News organisations and digital platforms are imbricated in complex relationships of competition and interdependence. News outlets compete with digital platforms for advertising revenue. Platforms now dominate markets for digital advertising and they are making direct moves into the news industry through services such as Facebook’s Instant Articles, Apple News, Twitter Moments, and Snapchat Discover. At the same time, news companies depend on search engines and social media to reach and interact with audiences. More traffic is directed to news outlets’ websites from Facebook and Google than any other source. Platforms constitute a market for referrals, as news companies compete with one another for click-throughs from search engines and social media platforms. This marketplace is not an even playing field and it continually changes along with policies, technologies, and business strategies. On 26 July 2019 the Australian Competition and Consumer Commission (ACCC) released the final report of their “Digital Platforms Inquiry” which outlines some of the competitive challenges faced by Australian news organisations. While it is accepted that some form of market intervention is necessary to ensure effective competition between news organisations and digital platforms, it is not clear whether competition law is the most appropriate tool to do so.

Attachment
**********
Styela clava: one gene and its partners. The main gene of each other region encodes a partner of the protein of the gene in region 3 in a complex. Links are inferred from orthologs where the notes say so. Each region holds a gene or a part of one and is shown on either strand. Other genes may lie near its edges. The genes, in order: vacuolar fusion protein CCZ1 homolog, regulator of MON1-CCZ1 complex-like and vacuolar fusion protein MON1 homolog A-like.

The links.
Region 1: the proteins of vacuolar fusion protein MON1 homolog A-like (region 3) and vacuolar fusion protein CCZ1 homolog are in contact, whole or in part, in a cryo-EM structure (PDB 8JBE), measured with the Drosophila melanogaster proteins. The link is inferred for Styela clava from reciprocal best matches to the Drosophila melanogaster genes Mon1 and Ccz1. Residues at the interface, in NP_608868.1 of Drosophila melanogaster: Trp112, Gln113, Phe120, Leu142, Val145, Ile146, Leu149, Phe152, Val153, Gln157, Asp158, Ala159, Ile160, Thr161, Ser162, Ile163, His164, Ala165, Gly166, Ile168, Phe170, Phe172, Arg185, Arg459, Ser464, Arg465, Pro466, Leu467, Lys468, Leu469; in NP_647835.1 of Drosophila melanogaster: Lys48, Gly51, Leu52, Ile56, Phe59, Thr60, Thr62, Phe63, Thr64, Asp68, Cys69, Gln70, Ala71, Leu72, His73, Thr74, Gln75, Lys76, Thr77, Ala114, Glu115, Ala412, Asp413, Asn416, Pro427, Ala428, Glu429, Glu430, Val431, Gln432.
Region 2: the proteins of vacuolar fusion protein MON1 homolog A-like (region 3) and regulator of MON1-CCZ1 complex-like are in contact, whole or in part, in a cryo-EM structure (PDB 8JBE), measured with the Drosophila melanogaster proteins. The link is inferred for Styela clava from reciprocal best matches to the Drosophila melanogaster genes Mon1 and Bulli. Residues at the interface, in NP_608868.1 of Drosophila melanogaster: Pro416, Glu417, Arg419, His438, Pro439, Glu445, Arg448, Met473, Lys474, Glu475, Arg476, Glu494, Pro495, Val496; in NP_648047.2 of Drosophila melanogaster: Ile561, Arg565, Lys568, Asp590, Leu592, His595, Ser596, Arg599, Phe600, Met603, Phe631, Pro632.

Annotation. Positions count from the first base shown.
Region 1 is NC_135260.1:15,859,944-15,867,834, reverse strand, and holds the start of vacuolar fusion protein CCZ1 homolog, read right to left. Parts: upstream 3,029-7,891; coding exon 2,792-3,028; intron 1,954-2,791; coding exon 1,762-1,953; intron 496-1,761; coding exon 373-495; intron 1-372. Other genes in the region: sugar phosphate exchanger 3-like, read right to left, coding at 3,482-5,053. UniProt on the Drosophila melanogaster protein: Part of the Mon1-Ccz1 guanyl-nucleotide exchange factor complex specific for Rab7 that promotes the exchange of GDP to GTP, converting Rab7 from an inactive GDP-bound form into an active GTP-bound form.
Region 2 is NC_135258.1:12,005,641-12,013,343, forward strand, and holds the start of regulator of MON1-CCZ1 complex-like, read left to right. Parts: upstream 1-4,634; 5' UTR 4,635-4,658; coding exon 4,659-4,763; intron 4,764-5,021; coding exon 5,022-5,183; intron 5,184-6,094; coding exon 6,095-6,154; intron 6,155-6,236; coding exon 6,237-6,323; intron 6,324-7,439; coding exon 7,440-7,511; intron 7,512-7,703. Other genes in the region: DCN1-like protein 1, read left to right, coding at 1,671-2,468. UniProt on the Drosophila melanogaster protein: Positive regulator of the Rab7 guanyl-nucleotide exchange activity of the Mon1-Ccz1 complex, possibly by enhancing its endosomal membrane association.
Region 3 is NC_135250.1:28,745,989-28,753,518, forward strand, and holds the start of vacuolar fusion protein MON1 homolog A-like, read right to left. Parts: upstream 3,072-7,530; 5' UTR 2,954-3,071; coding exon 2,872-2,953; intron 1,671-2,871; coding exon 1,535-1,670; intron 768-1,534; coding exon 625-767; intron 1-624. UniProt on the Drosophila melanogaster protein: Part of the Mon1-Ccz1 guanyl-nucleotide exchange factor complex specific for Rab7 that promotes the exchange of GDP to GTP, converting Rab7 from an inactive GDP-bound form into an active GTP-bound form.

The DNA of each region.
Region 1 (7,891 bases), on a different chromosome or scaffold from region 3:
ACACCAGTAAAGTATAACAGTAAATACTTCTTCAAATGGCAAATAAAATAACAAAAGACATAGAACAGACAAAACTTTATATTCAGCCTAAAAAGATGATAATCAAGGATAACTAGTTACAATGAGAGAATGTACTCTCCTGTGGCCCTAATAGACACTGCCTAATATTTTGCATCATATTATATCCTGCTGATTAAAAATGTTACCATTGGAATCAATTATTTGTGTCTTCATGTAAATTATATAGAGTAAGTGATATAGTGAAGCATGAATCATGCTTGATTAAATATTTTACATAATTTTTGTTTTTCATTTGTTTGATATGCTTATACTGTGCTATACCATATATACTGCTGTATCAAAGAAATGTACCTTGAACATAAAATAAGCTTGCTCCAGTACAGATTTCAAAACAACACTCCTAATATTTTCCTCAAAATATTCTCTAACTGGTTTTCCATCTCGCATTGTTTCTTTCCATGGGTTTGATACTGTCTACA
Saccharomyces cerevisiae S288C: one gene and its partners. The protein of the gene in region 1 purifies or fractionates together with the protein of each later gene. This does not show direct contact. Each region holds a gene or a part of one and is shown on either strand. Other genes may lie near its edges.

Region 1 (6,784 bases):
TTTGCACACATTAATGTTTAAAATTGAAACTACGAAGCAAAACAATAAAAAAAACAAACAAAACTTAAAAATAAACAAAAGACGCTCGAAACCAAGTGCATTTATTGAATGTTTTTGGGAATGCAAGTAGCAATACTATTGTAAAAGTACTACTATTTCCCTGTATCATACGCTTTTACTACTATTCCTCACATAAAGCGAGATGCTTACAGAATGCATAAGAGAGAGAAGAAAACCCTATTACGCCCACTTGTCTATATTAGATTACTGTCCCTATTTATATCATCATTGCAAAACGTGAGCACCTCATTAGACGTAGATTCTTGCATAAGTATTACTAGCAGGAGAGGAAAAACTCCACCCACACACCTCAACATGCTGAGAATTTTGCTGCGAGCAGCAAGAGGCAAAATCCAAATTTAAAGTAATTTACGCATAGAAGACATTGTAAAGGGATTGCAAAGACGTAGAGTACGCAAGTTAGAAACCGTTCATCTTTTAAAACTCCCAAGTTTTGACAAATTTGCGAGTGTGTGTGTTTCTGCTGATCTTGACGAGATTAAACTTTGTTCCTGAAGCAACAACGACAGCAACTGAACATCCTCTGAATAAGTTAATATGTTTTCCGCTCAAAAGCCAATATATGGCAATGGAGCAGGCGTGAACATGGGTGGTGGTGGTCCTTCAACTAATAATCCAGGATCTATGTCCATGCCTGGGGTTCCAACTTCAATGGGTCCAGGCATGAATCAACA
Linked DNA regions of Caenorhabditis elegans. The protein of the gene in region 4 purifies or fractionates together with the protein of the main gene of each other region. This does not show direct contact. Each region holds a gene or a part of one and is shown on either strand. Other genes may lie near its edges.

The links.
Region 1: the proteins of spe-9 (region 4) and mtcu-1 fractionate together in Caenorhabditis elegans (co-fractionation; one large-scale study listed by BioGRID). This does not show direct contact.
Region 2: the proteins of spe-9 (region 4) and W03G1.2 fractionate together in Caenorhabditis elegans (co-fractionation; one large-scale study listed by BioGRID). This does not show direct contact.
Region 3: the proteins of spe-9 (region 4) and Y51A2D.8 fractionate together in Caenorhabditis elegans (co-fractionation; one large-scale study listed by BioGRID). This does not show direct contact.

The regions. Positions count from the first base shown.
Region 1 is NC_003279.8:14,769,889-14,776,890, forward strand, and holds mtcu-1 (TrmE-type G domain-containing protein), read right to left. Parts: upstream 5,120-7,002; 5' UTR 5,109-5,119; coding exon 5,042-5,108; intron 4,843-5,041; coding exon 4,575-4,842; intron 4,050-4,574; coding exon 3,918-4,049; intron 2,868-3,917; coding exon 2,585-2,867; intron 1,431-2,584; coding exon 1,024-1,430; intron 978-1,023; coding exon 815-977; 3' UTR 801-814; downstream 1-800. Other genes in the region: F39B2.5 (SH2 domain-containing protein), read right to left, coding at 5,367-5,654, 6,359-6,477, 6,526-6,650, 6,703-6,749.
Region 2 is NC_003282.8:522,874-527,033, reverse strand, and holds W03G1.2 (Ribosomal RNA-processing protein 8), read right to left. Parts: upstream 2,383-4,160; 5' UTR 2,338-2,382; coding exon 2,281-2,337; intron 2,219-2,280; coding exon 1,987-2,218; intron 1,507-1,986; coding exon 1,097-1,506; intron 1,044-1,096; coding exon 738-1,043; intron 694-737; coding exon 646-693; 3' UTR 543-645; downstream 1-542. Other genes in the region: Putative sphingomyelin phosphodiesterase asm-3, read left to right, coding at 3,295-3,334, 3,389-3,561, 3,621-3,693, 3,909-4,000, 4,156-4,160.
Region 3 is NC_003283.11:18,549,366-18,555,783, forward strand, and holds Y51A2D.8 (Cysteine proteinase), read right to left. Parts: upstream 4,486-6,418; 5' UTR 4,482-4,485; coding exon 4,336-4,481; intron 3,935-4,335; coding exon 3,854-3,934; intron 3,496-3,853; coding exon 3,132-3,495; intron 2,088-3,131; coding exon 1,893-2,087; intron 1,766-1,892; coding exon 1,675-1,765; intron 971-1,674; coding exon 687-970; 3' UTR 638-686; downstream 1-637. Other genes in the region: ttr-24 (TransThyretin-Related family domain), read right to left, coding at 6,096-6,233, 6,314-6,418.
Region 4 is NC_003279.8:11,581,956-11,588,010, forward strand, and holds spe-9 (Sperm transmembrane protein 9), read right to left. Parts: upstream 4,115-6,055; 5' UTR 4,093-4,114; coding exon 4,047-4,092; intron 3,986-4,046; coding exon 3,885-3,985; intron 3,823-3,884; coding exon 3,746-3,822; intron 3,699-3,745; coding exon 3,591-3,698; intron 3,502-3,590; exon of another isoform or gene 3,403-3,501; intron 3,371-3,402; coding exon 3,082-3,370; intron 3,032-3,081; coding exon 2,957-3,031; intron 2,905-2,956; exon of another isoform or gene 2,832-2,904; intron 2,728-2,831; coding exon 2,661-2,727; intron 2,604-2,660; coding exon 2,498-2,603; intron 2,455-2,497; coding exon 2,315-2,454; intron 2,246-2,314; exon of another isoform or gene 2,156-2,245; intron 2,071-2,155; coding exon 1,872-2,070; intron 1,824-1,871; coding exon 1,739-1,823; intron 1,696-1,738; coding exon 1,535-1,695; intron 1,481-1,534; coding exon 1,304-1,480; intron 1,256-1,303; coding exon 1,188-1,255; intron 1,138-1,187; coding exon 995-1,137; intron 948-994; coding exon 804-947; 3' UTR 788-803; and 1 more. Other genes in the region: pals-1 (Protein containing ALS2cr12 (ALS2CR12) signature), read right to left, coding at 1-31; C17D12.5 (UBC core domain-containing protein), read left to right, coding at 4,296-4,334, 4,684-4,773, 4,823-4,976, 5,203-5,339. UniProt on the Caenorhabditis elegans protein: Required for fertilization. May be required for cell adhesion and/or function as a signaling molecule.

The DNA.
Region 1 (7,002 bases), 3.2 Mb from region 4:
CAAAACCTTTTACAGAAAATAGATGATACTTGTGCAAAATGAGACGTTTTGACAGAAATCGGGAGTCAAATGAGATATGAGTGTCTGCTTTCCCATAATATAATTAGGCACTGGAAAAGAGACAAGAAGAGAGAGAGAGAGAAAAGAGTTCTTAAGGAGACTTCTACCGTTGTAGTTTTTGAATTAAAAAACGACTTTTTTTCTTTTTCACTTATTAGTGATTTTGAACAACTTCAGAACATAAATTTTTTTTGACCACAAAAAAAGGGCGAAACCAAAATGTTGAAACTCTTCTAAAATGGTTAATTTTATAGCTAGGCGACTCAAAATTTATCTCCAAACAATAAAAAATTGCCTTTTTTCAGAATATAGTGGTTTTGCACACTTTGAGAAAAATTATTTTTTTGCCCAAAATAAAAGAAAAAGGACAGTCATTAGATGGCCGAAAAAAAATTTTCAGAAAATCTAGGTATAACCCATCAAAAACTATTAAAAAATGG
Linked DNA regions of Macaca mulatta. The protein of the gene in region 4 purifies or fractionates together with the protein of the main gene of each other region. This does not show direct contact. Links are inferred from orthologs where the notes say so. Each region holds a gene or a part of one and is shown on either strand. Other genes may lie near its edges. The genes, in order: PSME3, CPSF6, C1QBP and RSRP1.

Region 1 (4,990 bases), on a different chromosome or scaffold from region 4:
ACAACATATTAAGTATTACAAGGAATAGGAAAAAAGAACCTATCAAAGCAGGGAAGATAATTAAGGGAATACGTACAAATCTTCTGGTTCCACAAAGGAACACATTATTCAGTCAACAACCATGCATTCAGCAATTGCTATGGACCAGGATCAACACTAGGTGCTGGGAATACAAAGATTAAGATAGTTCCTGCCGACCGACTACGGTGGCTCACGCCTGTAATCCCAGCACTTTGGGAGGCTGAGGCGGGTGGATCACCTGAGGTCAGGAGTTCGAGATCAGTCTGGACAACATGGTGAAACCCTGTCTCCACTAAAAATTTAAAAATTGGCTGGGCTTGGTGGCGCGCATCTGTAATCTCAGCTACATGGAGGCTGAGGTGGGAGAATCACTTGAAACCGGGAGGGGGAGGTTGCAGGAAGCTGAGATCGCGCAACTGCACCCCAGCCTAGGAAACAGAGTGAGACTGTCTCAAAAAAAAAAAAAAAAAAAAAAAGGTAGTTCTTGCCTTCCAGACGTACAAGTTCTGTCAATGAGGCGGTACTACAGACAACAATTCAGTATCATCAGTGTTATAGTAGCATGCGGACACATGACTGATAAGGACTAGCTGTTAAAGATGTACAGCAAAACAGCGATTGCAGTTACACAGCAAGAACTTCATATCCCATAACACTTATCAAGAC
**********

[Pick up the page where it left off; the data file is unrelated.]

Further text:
This chapter combines critical media theory and a legal studies perspective to explore the limits of existing competition rules in relation to news and digital platforms. Our analysis of the relationship between news media and digital platforms will consider potential legal and policy reforms based on changes in the industry. It also looks beyond the economic function of digital platforms to understand how the relationship between digital platforms and news media may be aligned with public values.